As I drove through a northern part of LBJ National Grasslands, last year’s grasses were burned off along with some of the low growing brush. At the ground, some tree trunks were blackened, but the bark of the bigger trees protected the living tissue underneath. The trees will be fine. So will the grasses. The living roots below ground were already starting to send green shoots up within the charred clumps of little bluestem and Indiangrass. After all, what burned was just the dead stems and leaves of last year’s growth. What was pushed back was, hopefully, the growth of woody shrubs and tree seedlings. These ecosystems were built with periodic fire as an important ingredient. Without it, the shrubs and seedlings would grow into thickets, closing off open areas and replacing the meadows and pockets of prairie in this place.
The Forest Service had done well, lighting fires that would move across the land quickly so that it did its job with little real damage. Larger wildlife would move out of the way and most smaller animals would shelter in burrows or climb higher in trees. They would plan the burn when fuel loads would not be too high and wind conditions were right, keeping the fire within certain boundaries. With a well-planned burn, the fire would not linger long enough to become very big or hot.
I walked a trail northeast of Alvord through areas cleared out by fire and looked at the green shoots beginning to emerge here and there where fire had burned last year’s growth to black stubs. Not only were grasses re-growing, along the surface of the soil – much more exposed than usual – new green growth was beginning everywhere. Spring is just days away (or already started, by meteorological reckoning).
A little movement caught my eye. A small wolf spider was scampering over soil and bits of wood on the trail. “Welcome, little survivor,” I thought. A fluttering spot of yellow bounded along the ground. The little butterfly, perhaps a clouded sulphur, had also made it through the fire or the wind had carried her in from nearby fields. Altogether in my walks in two areas of the grasslands today I saw sulphurs, variegated fritillaries, and a very dark swallowtail. At another point on the trail a small insect flew ahead of me, always landing back on the bare sandy soil of the trail. Sure enough, it was a tiger beetle with a metallic green head and thorax and a brushstroke of iridescent red on the wing covers (the elytra). It appeared that the invertebrates were doing pretty well after the burn.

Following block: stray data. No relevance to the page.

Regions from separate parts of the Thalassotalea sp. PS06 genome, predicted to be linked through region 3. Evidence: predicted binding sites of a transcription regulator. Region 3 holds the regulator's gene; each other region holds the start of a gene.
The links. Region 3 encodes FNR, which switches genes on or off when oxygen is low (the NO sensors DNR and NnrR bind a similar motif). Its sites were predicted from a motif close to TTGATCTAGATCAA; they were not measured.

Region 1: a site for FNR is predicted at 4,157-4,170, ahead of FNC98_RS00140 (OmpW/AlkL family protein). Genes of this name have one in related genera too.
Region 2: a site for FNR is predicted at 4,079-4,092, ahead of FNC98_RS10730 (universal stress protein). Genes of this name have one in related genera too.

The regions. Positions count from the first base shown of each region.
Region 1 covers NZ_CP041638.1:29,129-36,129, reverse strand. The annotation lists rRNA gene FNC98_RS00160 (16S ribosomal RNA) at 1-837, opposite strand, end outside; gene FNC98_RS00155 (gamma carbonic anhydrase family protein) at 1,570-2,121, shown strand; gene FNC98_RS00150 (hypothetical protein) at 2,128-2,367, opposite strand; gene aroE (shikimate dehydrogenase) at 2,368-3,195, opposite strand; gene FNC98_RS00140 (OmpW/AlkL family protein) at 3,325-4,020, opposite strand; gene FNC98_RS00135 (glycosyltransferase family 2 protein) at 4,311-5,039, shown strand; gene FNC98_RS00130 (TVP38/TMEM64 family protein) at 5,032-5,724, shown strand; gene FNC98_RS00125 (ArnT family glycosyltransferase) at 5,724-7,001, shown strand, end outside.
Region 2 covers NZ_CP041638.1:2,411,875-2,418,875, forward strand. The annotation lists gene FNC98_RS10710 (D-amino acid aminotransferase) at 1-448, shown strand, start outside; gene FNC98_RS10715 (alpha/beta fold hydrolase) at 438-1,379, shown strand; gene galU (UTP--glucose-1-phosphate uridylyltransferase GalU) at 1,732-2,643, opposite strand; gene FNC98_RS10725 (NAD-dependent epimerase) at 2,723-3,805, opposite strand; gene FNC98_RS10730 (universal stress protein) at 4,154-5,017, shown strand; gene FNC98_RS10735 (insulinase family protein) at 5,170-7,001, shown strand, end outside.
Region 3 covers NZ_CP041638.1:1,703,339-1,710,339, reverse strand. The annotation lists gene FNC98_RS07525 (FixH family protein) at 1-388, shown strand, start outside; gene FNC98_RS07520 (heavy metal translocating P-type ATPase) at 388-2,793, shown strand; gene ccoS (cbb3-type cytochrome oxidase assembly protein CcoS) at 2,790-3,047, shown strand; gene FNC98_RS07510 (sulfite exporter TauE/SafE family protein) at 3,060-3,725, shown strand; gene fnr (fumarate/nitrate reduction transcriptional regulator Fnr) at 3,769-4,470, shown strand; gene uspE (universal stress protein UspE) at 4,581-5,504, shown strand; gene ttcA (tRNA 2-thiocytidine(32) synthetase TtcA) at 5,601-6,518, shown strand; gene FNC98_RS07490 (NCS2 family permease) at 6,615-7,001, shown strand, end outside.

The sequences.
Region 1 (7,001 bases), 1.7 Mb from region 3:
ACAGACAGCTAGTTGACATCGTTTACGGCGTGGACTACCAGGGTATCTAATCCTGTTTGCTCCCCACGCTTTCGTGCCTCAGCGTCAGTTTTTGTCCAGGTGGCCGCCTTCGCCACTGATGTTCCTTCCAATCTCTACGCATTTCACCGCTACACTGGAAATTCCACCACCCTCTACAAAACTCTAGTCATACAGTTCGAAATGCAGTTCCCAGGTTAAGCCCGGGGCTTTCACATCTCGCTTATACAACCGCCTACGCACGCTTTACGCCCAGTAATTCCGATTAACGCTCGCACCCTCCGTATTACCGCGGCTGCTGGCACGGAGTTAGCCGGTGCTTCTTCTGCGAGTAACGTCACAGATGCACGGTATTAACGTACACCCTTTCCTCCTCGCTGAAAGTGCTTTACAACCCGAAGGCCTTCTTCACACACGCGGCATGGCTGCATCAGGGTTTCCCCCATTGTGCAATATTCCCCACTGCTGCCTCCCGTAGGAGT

Somebody else may have noticed how well the invertebrates were doing. As I came around on the trail, I saw an armadillo about thirty feet away, busily rooting into the soil looking for anything edible. These tough, chunky mammals have a sort of leathery armor over their hips and shoulders, connected in the middle by nine bands of the same stuff (thus their name, “nine-banded armadillo”). Bony deposits are embedded in this modified skin, even on their foreheads and tails. They are very strong, as anyone who has tried to pick one up can attest.